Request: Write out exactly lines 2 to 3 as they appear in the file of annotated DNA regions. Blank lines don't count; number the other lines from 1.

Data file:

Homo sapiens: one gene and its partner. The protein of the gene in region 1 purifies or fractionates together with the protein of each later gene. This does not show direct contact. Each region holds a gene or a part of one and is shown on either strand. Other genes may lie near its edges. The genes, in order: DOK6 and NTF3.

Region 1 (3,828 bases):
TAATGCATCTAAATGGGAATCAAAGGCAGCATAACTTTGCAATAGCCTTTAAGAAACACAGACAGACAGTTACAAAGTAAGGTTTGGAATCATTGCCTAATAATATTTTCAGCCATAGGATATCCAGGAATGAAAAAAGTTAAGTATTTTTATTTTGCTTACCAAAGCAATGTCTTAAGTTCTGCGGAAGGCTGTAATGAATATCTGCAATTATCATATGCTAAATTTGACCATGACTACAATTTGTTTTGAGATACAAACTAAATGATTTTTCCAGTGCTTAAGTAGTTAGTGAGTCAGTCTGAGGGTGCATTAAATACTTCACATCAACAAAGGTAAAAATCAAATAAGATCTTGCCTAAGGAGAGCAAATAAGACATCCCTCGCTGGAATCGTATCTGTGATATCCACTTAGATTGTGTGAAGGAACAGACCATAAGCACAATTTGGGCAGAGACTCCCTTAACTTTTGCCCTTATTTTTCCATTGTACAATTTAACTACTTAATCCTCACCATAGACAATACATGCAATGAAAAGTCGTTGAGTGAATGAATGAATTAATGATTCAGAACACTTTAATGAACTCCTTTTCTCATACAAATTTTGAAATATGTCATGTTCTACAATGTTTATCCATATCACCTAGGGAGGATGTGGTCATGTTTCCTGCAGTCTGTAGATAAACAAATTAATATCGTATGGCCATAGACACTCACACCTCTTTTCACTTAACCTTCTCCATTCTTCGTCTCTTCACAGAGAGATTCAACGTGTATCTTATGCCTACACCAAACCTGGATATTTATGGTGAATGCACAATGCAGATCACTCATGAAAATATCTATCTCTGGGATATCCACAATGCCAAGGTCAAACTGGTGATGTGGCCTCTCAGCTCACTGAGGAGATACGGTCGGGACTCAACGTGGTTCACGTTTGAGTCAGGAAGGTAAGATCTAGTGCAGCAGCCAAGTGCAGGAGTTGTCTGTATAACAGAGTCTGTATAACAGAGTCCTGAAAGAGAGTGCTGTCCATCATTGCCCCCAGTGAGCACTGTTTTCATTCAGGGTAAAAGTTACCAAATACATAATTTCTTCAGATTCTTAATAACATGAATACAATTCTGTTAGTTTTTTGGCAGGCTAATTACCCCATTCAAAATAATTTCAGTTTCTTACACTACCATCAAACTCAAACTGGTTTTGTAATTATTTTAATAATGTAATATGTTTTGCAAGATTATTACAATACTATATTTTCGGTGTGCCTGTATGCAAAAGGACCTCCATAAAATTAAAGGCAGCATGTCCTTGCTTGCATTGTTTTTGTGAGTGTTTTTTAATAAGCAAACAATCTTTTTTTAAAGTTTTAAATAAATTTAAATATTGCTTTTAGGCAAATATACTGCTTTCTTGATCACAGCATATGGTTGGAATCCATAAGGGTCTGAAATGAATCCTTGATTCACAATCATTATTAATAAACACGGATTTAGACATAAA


Region 1 (3,828 bases):
TAATGCATCTAAATGGGAATCAAAGGCAGCATAACTTTGCAATAGCCTTTAAGAAACACAGACAGACAGTTACAAAGTAAGGTTTGGAATCATTGCCTAATAATATTTTCAGCCATAGGATATCCAGGAATGAAAAAAGTTAAGTATTTTTATTTTGCTTACCAAAGCAATGTCTTAAGTTCTGCGGAAGGCTGTAATGAATATCTGCAATTATCATATGCTAAATTTGACCATGACTACAATTTGTTTTGAGATACAAACTAAATGATTTTTCCAGTGCTTAAGTAGTTAGTGAGTCAGTCTGAGGGTGCATTAAATACTTCACATCAACAAAGGTAAAAATCAAATAAGATCTTGCCTAAGGAGAGCAAATAAGACATCCCTCGCTGGAATCGTATCTGTGATATCCACTTAGATTGTGTGAAGGAACAGACCATAAGCACAATTTGGGCAGAGACTCCCTTAACTTTTGCCCTTATTTTTCCATTGTACAATTTAACTACTTAATCCTCACCATAGACAATACATGCAATGAAAAGTCGTTGAGTGAATGAATGAATTAATGATTCAGAACACTTTAATGAACTCCTTTTCTCATACAAATTTTGAAATATGTCATGTTCTACAATGTTTATCCATATCACCTAGGGAGGATGTGGTCATGTTTCCTGCAGTCTGTAGATAAACAAATTAATATCGTATGGCCATAGACACTCACACCTCTTTTCACTTAACCTTCTCCATTCTTCGTCTCTTCACAGAGAGATTCAACGTGTATCTTATGCCTACACCAAACCTGGATATTTATGGTGAATGCACAATGCAGATCACTCATGAAAATATCTATCTCTGGGATATCCACAATGCCAAGGTCAAACTGGTGATGTGGCCTCTCAGCTCACTGAGGAGATACGGTCGGGACTCAACGTGGTTCACGTTTGAGTCAGGAAGGTAAGATCTAGTGCAGCAGCCAAGTGCAGGAGTTGTCTGTATAACAGAGTCTGTATAACAGAGTCCTGAAAGAGAGTGCTGTCCATCATTGCCCCCAGTGAGCACTGTTTTCATTCAGGGTAAAAGTTACCAAATACATAATTTCTTCAGATTCTTAATAACATGAATACAATTCTGTTAGTTTTTTGGCAGGCTAATTACCCCATTCAAAATAATTTCAGTTTCTTACACTACCATCAAACTCAAACTGGTTTTGTAATTATTTTAATAATGTAATATGTTTTGCAAGATTATTACAATACTATATTTTCGGTGTGCCTGTATGCAAAAGGACCTCCATAAAATTAAAGGCAGCATGTCCTTGCTTGCATTGTTTTTGTGAGTGTTTTTTAATAAGCAAACAATCTTTTTTTAAAGTTTTAAATAAATTTAAATATTGCTTTTAGGCAAATATACTGCTTTCTTGATCACAGCATATGGTTGGAATCCATAAGGGTCTGAAATGAATCCTTGATTCACAATCATTATTAATAAACACGGATTTAGACATAAA